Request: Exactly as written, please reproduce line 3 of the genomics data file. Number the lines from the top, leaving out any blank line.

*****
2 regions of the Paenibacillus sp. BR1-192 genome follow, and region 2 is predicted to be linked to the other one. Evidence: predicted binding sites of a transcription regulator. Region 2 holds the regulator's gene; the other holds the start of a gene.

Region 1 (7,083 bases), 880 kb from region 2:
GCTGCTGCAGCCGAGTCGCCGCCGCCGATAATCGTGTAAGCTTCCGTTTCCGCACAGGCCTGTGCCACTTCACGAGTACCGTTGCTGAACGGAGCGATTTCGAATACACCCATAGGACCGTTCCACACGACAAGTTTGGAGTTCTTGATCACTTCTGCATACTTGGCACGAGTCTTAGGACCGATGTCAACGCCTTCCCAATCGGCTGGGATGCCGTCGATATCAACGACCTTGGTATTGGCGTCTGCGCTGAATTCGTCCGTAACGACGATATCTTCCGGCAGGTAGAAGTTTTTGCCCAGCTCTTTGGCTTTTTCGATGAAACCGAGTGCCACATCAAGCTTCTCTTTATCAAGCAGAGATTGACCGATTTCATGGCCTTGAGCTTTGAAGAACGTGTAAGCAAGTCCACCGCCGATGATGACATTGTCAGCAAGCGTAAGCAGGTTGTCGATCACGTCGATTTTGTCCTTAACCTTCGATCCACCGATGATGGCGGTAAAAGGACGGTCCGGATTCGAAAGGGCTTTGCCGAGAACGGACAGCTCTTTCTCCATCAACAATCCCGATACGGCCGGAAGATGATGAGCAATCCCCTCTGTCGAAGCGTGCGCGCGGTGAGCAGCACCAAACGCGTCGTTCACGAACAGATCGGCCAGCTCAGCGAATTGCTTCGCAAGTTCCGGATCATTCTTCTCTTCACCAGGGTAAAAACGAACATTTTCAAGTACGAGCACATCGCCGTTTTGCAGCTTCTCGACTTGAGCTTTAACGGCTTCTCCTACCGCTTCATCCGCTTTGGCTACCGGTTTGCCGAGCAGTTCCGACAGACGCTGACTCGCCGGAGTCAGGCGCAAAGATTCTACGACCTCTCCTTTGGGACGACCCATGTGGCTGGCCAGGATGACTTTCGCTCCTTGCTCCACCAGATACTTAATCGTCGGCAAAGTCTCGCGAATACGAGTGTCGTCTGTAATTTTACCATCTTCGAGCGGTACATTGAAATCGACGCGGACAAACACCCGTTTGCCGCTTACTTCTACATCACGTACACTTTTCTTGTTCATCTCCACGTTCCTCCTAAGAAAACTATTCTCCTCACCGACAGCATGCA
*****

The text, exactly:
GCTGCTGCAGCCGAGTCGCCGCCGCCGATAATCGTGTAAGCTTCCGTTTCCGCACAGGCCTGTGCCACTTCACGAGTACCGTTGCTGAACGGAGCGATTTCGAATACACCCATAGGACCGTTCCACACGACAAGTTTGGAGTTCTTGATCACTTCTGCATACTTGGCACGAGTCTTAGGACCGATGTCAACGCCTTCCCAATCGGCTGGGATGCCGTCGATATCAACGACCTTGGTATTGGCGTCTGCGCTGAATTCGTCCGTAACGACGATATCTTCCGGCAGGTAGAAGTTTTTGCCCAGCTCTTTGGCTTTTTCGATGAAACCGAGTGCCACATCAAGCTTCTCTTTATCAAGCAGAGATTGACCGATTTCATGGCCTTGAGCTTTGAAGAACGTGTAAGCAAGTCCACCGCCGATGATGACATTGTCAGCAAGCGTAAGCAGGTTGTCGATCACGTCGATTTTGTCCTTAACCTTCGATCCACCGATGATGGCGGTAAAAGGACGGTCCGGATTCGAAAGGGCTTTGCCGAGAACGGACAGCTCTTTCTCCATCAACAATCCCGATACGGCCGGAAGATGATGAGCAATCCCCTCTGTCGAAGCGTGCGCGCGGTGAGCAGCACCAAACGCGTCGTTCACGAACAGATCGGCCAGCTCAGCGAATTGCTTCGCAAGTTCCGGATCATTCTTCTCTTCACCAGGGTAAAAACGAACATTTTCAAGTACGAGCACATCGCCGTTTTGCAGCTTCTCGACTTGAGCTTTAACGGCTTCTCCTACCGCTTCATCCGCTTTGGCTACCGGTTTGCCGAGCAGTTCCGACAGACGCTGACTCGCCGGAGTCAGGCGCAAAGATTCTACGACCTCTCCTTTGGGACGACCCATGTGGCTGGCCAGGATGACTTTCGCTCCTTGCTCCACCAGATACTTAATCGTCGGCAAAGTCTCGCGAATACGAGTGTCGTCTGTAATTTTACCATCTTCGAGCGGTACATTGAAATCGACGCGGACAAACACCCGTTTGCCGCTTACTTCTACATCACGTACACTTTTCTTGTTCATCTCCACGTTCCTCCTAAGAAAACTATTCTCCTCACCGACAGCATGCA